What Happened, What You Missed: September 19-23


CDC: 80% of Pregnancy Deaths Are Preventable

More than four out of five pregnancy-related deaths could have been avoided, according to a new report from the Centers for Disease Control and Prevention (CDC).  Highlighting the role of health disparities, the report found non-Hispanic Black mothers were three times more likely to die than white mothers, and that 93% of deaths among American Indian and Alaska Native mothers were preventable.  The CDC also found that nearly 25% of deaths were due to mental health conditions, 14% due to hemorrhage and 13% due to heart problems. The remaining deaths were caused by cardiomyopathy, embolism, infection, and hypertension.

FDA Clears Millions of Moderna Booster Doses

The Food and Drug Administration (FDA) gave the green light for a vaccine packaging plant in Indiana to release millions of Moderna’s bivalent booster doses after initially withholding the doses from being released over concerns that the packaging plant was not sufficiently sterile.  Since the new bivalent booster doses were made available after Labor Day, state and local officials nationwide have reported shortages of Moderna doses, prompting many booster-seekers to turn to Pfizer instead.  Health officials now expect supply issues related to Moderna’s booster to resolve in about two weeks.  According to reports, administration officials have so far avoided publicly commenting on the decision to withhold millions of Moderna boosters over concerns that their comments could undermine vaccine confidence.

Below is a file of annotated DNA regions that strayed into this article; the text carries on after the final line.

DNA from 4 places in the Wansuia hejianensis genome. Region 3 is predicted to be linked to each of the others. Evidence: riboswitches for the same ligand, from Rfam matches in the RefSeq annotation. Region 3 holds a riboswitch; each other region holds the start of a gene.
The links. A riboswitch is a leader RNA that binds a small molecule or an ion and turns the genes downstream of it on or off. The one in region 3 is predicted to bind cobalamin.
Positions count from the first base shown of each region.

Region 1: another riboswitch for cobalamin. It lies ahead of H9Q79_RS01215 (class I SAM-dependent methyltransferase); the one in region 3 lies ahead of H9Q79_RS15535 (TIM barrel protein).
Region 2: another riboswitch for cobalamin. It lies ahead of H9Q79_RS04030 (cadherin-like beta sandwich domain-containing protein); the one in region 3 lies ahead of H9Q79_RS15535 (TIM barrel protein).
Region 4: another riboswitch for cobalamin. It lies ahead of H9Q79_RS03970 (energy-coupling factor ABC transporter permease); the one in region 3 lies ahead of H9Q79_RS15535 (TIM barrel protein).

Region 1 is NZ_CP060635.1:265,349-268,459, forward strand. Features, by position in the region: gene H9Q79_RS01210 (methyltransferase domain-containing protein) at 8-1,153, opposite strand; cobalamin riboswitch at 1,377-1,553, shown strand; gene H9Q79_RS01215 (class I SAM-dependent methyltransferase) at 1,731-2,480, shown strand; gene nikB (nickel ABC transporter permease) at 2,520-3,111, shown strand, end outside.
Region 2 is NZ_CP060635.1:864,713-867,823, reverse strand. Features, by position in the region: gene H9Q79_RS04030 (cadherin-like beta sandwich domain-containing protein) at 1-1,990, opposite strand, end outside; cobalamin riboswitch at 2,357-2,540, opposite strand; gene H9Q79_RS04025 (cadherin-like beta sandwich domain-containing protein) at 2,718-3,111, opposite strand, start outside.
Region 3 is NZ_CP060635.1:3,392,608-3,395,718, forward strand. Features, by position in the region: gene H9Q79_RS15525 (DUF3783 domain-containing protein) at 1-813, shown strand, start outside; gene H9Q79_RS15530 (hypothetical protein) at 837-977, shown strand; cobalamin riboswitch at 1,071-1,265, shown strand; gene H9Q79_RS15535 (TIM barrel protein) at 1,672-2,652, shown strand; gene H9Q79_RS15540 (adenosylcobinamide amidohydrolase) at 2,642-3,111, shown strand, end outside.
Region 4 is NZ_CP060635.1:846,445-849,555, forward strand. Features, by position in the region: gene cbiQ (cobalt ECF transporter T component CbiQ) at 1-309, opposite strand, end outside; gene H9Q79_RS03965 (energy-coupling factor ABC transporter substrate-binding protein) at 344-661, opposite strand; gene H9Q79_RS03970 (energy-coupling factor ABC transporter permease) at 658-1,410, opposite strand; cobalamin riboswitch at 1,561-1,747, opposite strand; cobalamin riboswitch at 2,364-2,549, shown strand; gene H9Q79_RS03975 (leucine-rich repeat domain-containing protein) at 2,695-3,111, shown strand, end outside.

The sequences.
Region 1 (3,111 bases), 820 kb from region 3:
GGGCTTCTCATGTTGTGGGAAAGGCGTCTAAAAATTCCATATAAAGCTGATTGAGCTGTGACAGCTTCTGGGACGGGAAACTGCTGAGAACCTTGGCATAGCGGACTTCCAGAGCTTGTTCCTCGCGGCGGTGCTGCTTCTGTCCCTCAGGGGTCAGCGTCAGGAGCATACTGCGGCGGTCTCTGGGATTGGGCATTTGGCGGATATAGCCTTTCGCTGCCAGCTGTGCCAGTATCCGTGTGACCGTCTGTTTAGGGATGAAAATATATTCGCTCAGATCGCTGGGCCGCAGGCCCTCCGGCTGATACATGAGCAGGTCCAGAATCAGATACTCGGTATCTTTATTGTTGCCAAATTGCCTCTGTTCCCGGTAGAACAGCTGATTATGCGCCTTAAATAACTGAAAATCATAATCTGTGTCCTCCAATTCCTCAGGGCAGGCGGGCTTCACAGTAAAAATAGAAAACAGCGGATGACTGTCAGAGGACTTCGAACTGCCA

USPSTF Recommend All Adults Get Screened for Anxiety

On Tuesday, the US Preventive Services Task Force (USPSTF) issued a draft recommendation calling for all adults under the age of 65 to be screened for anxiety.  The panel’s recommendation comes amid a spike in new cases of anxiety and depression during the COVID-19 pandemic.  According to data from the CDC, the share of adults ages 18 to 44 who received mental health treatment jumped from 18% in 2019 to 23% in 2021.  The panel additionally noted that Black and Hispanic/Latino Americans are more likely to face barriers to receiving mental health care due to high treatment costs and lack of insurance coverage.   The USPSTF also looked at the benefits of screening for suicide risk in all adults but did not find enough evidence to justify a recommendation.

Senate Leaders Reach Deal on PDUFA Reauthorization

On Thursday afternoon, Senate leaders struck a deal to reauthorize the Prescription Drug User Fee Act (PDUFA) and ensure the Food and Drug Administration (FDA) can pay staff in charge of reviewing prescription drugs, biologics, and medical devices.  According to the Ranking Member of the Senate Health, Education, Labor and Pensions (HELP) Committee Richard Burr (R-NC), his policy rider addressing the baby formula shortage was cut from the bill, making the reauthorization measure “practically clean.”  However, it remains unclear if House lawmakers have agreed to the deal.  The reauthorization bill is expected to be tied to a continuing resolution that Congress is now expected to take up next week.

ICYMI: Capitol Police Once Again Prevail over Lawmakers on the Gridiron

The Capitol Police defeated members of Congress at the Congressional Football Game on Wednesday night by a score of 19-8.  Except for a 2019 matchup, the Capitol Police have consistently defeated the lawmakers since the first game took place in 2004.   The matchup will notably be the last for the lawmakers’ co-captain Rep. Rodney Davis (R-IL), who lost a primary race earlier in the summer after his district was combined with another.  The game generated over $400,000 for the Capitol Police Memorial Fund, which supports the families of officers who are severely injured or killed in the line of duty.

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